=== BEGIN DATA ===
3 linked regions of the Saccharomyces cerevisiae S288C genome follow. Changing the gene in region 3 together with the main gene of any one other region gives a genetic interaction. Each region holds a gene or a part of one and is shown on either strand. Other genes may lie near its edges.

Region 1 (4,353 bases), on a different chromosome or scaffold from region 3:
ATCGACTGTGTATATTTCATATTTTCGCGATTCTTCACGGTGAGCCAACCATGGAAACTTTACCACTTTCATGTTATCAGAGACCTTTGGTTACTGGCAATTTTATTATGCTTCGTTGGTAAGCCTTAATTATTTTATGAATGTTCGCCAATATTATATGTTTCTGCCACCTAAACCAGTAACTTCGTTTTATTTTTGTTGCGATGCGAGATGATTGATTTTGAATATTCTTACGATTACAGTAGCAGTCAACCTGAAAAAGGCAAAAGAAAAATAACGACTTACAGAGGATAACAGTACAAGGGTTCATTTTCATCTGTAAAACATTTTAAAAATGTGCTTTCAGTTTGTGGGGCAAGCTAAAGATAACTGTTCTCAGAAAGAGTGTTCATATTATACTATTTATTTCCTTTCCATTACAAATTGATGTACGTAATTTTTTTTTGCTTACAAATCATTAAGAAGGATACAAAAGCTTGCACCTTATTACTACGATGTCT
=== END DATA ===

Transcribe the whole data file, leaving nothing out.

3 linked regions of the Saccharomyces cerevisiae S288C genome follow. Changing the gene in region 3 together with the main gene of any one other region gives a genetic interaction. Each region holds a gene or a part of one and is shown on either strand. Other genes may lie near its edges.

Region 1 (4,353 bases), on a different chromosome or scaffold from region 3:
ATCGACTGTGTATATTTCATATTTTCGCGATTCTTCACGGTGAGCCAACCATGGAAACTTTACCACTTTCATGTTATCAGAGACCTTTGGTTACTGGCAATTTTATTATGCTTCGTTGGTAAGCCTTAATTATTTTATGAATGTTCGCCAATATTATATGTTTCTGCCACCTAAACCAGTAACTTCGTTTTATTTTTGTTGCGATGCGAGATGATTGATTTTGAATATTCTTACGATTACAGTAGCAGTCAACCTGAAAAAGGCAAAAGAAAAATAACGACTTACAGAGGATAACAGTACAAGGGTTCATTTTCATCTGTAAAACATTTTAAAAATGTGCTTTCAGTTTGTGGGGCAAGCTAAAGATAACTGTTCTCAGAAAGAGTGTTCATATTATACTATTTATTTCCTTTCCATTACAAATTGATGTACGTAATTTTTTTTTGCTTACAAATCATTAAGAAGGATACAAAAGCTTGCACCTTATTACTACGATGTCT